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Citizens Advisory Committee to kick off year-long process

New Richmond

The New Richmond Comprehensive Plan, one of the most important documents that city officials will be developing in the coming year, will get a robust kickoff as the Citizens Advisory Committee—a group that will help with the document's development—meets Tuesday, Feb. 21, 4-6 p.m., at the fire station.

Getting the advisory committee initiated began back in January, city Community Development Director Beth Thompson said.

But even before the establishment of this citizen's committee, Thompson, City Administrator Mike Darrow and other staff gathered citizens together to help decide which firm the city would select to lead the comprehensive plan process.

The firm that has been hired is the Weber Planning Group.

"The comprehensive plan looks 10 to 20 years into the future," Thompson said. "With the bridge coming through ... this will be the most important document we will have," she added.

So, to make the comprehensive plan viable, Thompson and Darrow both agreed that having input from citizens from across the community involved is an important aspect for planning the future.

The advisory committee members who have been selected to participate in the comprehensive plan development will commit to about 11 months of meetings—meetings that will be held once per-month for two hours.

"All members [of the citizens advisory group] will meet at the same time ... it will be a large group meeting," Thompson said.

"The process will become lengthy ... and we expect that people won't attend every meeting ... but we will need 10 to 15 people at each meeting to make it work."

Darrow added, "We need a good mix of people," he said.

To get the process started after the selection of Weber Planning Group to lead the process, according to Thompson, is to gather as much background information for the group as possible. Thompson has spent the past few weeks gathering plans that have already been adopted so that the advisory group members will have those available as they begin to brainstorm ideas for the future.

"The city is filled with people who care about what's going on," Darrow said. "They will be helping to establish policies for the next 10 years or more ... It will be a fun process for them and an opportunity for them to meet people they may not know and for [city officials] to meet people who haven't been a part of government in the past."

"This is all 'big picture' stuff," Thompson said. "They will be asked to envision what they feel the city will look like in 10 or 20 years. What do they think about the downtown? Do they want more parks? More trails?"

Having an eclectic group of people, Darrow said, is critically important in the planning process. "We will want the young and the old; we want people who are new to the process. There will be no wrong answers. This is pie in the sky ... how do they want to mold the future is what we will be looking for," Darrow said.

For those involved with the committee, Thompson said there won't be a lot of 'homework.'

The committee members will be asked to solicit input from others they know or people in their neighborhood. They will be asked to inquire about what others are thinking and to bring those ideas back to the monthly meeting for discussion.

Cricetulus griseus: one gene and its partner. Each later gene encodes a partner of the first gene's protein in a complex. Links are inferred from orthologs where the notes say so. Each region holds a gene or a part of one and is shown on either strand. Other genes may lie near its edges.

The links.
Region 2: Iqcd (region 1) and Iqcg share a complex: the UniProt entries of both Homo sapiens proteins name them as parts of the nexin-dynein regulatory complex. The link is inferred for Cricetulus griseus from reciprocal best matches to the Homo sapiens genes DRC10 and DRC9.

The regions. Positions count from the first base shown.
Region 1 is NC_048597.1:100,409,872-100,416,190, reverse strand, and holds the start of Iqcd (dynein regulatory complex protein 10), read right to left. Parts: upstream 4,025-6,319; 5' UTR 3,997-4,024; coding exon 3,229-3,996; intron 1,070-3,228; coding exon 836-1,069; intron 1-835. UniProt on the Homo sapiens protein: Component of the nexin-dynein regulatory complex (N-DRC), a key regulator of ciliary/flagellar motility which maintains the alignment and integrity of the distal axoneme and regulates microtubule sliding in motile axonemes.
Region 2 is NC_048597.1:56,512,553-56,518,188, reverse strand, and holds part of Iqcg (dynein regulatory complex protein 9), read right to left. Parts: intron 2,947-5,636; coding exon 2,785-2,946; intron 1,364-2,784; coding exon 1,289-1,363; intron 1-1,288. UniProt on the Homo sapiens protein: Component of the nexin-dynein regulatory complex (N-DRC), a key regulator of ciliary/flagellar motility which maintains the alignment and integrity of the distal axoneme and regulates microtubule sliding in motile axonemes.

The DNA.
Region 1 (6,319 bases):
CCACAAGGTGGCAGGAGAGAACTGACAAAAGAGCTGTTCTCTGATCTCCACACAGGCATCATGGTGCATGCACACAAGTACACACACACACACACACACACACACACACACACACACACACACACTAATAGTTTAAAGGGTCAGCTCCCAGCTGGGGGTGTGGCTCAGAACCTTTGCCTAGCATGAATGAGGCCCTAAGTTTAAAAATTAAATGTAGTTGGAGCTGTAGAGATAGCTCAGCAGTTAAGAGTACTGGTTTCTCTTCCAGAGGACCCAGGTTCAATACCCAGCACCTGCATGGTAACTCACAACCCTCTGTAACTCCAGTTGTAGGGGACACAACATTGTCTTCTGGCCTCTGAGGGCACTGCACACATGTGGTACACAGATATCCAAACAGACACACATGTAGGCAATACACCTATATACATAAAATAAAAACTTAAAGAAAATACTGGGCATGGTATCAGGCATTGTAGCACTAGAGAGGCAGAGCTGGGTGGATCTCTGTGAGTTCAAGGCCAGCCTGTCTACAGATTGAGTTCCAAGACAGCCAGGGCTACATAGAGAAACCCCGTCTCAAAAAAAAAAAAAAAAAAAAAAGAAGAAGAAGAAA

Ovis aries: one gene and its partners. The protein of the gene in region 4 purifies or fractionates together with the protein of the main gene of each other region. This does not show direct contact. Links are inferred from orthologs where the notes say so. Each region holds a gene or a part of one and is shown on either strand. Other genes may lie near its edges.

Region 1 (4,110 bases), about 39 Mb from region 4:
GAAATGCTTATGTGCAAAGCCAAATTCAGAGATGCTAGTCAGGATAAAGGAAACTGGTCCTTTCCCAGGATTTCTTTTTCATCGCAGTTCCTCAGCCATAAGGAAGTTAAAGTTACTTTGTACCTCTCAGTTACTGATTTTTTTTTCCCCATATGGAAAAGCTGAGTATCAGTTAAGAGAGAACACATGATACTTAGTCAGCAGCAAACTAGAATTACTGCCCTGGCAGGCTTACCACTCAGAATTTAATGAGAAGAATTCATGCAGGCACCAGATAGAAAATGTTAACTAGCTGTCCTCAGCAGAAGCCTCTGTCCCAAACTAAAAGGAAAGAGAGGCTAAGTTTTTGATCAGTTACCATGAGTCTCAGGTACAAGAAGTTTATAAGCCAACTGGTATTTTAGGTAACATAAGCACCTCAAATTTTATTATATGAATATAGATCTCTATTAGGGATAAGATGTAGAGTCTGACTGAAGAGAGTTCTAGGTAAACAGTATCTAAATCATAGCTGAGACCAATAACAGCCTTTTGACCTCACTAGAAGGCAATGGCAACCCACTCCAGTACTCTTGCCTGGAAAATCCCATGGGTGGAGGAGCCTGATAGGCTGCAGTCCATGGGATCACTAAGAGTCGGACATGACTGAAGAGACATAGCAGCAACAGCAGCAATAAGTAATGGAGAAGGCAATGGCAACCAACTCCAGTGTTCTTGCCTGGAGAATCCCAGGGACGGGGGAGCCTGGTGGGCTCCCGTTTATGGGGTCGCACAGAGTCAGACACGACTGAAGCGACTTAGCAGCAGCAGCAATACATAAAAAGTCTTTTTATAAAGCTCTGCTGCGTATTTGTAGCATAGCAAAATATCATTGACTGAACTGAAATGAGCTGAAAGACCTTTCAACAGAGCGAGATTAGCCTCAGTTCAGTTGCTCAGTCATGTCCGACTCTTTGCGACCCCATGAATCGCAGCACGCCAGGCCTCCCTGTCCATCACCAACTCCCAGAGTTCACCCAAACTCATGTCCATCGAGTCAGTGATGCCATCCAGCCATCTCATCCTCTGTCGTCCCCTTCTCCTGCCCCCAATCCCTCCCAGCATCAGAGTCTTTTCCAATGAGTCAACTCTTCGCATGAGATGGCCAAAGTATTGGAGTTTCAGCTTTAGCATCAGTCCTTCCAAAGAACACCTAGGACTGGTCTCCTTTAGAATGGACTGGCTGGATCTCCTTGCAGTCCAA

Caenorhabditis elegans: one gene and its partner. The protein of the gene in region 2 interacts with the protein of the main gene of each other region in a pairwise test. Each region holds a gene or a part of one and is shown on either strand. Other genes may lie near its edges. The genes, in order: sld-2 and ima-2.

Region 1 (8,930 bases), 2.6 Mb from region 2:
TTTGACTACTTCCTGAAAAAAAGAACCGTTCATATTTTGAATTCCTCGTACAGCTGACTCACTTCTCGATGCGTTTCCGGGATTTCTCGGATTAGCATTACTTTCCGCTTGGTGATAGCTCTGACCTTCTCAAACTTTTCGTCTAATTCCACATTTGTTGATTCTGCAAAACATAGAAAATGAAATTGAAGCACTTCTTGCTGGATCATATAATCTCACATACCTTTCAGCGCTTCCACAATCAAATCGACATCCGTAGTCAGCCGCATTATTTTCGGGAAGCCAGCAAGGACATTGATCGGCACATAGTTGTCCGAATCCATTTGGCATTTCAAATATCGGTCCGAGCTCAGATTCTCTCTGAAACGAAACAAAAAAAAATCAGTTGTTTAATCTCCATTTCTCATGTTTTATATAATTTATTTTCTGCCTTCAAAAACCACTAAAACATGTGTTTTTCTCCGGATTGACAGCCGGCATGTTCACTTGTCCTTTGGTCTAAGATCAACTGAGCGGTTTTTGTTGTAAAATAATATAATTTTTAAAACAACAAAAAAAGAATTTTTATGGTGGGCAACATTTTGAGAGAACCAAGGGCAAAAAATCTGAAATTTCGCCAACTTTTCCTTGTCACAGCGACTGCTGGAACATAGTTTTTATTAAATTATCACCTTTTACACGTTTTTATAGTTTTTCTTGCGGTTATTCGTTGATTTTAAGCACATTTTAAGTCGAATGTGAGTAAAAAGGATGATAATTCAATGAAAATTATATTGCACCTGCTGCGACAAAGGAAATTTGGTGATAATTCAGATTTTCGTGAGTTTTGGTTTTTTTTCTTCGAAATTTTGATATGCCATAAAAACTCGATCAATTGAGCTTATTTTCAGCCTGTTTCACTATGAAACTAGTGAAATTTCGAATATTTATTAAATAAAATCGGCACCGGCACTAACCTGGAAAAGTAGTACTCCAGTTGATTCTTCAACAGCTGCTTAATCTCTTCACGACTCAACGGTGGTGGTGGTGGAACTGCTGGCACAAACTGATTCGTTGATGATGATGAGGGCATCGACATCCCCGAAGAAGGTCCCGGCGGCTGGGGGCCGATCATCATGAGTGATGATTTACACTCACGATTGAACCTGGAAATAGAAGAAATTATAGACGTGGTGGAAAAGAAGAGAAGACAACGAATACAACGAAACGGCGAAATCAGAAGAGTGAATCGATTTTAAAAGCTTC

The initial meeting to be held Feb. 21 will be broken into two parts. From 4-4:50 p.m., the committee meeting will include introductions of the advisory committee; city staff and consultant introductions; the role of the committee; the meeting facilitator; procedures; meeting dates and times; materials to be sent prior to meetings; other participating and communication elements; homework before each meeting; the next meeting's time and place; and other organizational matters.

From 5-6 p.m., the group will focus on issue identification.

"We can say this is important," Darrow said, "but it will mean more to [the city] when the community buys into the process."

As the process proceeds and ideas are developed, Thompson said there will be periodic "open houses" for the community members at-large to attend and review ideas developed by the committee.

"Over the next year there will be three to four opportunities for folks to attend an open house," Thompson said.

In addition to the live large group meetings where ideas will be generated, and in addition to the open houses where those ideas will be on display, the city will also utilize social media as much as possible to disseminate the ideas to the public.

City officials also plan to make presentations to outlying town units of government to help keep them apprised of developments.

As Thompson, Darrow and city officials will be asking members of the committee to put on their "thinking caps," they said in a press release this week that this is "... an exciting and thought-provoking way to help us all begin to think about what we should work on as we create this plan, and what are some of the top opportunities and challenges facing New Richmond. Every idea counts, every idea has merit."

Sidebar ...

Members of the Citizens Advisory Committee:

Jim Zajkowski

Scottie Ard

Dori Marty

Jeremy Poole

Pastor Kevin Morris

Kris Thomas

Devon Driscoll

Katie Wendt

Kyle Hinrichs

Michelle Scanlan

Andrew Westmoreland

Todd Loehr

Dave Mobley

Mike Brose

Bob Mullen

Marge Cammuca

Mark Evans

Sarah Jackson

Robert Catlow-Price

Melanie Folk

Nathan Maier

Jenny Larson

David Tyvoll

Duana Bremer

Laura Jo Jarchow

Pete Kling

Michelle Carlson

Eric Biltonen

Jim Saliny

Colleen Davis

Tom Dietert

Heidi Herron

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